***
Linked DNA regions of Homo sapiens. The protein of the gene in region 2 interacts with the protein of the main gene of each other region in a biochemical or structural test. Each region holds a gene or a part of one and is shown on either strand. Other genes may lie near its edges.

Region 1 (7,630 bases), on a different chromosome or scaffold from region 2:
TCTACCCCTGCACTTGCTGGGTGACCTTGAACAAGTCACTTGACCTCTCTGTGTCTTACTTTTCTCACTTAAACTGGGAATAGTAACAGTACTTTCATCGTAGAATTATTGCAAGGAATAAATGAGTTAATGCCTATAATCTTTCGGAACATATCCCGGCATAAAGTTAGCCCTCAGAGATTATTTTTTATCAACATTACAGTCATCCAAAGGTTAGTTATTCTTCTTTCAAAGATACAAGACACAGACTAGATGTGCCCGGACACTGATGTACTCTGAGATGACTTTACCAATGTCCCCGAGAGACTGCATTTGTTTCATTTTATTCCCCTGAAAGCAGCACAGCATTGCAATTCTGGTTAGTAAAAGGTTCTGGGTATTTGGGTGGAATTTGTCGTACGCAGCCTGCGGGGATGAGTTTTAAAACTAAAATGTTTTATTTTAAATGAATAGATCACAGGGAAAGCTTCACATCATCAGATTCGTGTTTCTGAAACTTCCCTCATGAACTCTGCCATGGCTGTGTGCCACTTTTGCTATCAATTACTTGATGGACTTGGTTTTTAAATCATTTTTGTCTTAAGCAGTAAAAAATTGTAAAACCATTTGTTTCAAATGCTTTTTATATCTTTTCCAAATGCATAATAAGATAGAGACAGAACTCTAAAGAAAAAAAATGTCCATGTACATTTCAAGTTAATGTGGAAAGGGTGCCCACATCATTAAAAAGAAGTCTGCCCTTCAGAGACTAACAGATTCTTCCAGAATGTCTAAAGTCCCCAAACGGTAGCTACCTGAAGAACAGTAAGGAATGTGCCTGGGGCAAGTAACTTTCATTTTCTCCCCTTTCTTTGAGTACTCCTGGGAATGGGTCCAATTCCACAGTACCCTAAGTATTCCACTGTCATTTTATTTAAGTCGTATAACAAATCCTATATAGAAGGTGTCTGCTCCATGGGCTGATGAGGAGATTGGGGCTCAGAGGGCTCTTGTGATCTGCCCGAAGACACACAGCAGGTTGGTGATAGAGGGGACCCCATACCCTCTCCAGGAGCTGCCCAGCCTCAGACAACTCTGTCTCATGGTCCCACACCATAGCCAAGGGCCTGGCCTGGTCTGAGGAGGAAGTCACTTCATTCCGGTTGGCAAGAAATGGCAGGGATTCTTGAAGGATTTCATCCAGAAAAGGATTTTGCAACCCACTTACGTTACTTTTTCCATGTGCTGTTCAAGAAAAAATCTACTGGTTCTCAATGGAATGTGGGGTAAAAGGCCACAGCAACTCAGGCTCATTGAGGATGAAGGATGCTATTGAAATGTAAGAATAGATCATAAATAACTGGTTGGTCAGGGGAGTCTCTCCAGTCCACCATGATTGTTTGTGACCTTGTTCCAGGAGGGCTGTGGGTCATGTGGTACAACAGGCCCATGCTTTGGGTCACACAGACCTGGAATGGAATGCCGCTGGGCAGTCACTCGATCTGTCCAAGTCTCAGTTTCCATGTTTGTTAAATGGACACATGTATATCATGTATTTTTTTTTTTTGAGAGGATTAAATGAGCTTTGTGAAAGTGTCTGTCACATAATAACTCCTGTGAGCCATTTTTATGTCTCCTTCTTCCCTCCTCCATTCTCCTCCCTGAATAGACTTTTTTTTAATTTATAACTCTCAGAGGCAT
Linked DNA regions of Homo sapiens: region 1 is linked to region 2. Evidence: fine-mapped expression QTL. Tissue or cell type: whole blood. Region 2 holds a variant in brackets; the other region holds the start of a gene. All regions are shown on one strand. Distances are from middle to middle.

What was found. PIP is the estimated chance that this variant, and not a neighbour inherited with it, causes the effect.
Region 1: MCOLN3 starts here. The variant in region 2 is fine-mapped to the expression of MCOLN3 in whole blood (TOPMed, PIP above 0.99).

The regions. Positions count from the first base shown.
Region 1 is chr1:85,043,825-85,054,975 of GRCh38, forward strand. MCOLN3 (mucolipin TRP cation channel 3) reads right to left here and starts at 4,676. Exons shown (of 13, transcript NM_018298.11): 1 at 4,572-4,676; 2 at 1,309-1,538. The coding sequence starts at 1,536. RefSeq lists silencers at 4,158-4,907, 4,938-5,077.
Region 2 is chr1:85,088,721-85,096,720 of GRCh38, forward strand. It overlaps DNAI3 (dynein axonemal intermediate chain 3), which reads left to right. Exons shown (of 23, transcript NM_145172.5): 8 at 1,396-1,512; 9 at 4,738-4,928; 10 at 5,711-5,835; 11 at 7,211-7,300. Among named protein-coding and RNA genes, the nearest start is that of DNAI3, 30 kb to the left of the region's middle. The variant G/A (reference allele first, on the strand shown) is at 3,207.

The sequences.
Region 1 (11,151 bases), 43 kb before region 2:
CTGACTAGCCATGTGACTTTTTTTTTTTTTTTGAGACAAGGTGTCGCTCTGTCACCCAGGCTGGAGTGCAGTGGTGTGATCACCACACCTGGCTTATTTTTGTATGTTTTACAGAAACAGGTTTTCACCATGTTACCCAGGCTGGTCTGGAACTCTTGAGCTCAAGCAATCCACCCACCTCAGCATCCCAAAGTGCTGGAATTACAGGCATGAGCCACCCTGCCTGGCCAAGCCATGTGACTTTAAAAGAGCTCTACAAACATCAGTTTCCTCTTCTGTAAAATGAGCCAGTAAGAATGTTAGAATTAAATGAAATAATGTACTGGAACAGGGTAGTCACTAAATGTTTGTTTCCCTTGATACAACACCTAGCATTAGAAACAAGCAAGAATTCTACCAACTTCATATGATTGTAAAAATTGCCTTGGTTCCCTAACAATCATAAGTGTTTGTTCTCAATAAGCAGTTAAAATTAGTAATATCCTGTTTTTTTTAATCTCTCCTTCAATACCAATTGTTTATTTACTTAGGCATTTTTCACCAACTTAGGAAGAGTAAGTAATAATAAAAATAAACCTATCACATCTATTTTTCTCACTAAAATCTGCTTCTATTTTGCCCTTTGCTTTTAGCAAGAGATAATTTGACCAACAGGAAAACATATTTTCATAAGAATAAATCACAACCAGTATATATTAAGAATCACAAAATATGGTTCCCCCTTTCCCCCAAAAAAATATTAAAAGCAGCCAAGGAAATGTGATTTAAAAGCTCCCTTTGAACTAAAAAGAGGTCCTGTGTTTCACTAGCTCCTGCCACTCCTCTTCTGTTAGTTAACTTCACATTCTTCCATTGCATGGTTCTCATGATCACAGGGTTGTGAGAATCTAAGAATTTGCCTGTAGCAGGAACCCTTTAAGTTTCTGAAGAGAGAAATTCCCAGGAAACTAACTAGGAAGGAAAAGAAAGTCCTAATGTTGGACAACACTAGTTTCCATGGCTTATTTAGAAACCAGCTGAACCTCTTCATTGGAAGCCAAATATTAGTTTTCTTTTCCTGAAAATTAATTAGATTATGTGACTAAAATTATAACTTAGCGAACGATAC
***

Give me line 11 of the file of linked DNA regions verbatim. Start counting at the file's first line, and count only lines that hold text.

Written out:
Region 1 (11,151 bases), 43 kb before region 2: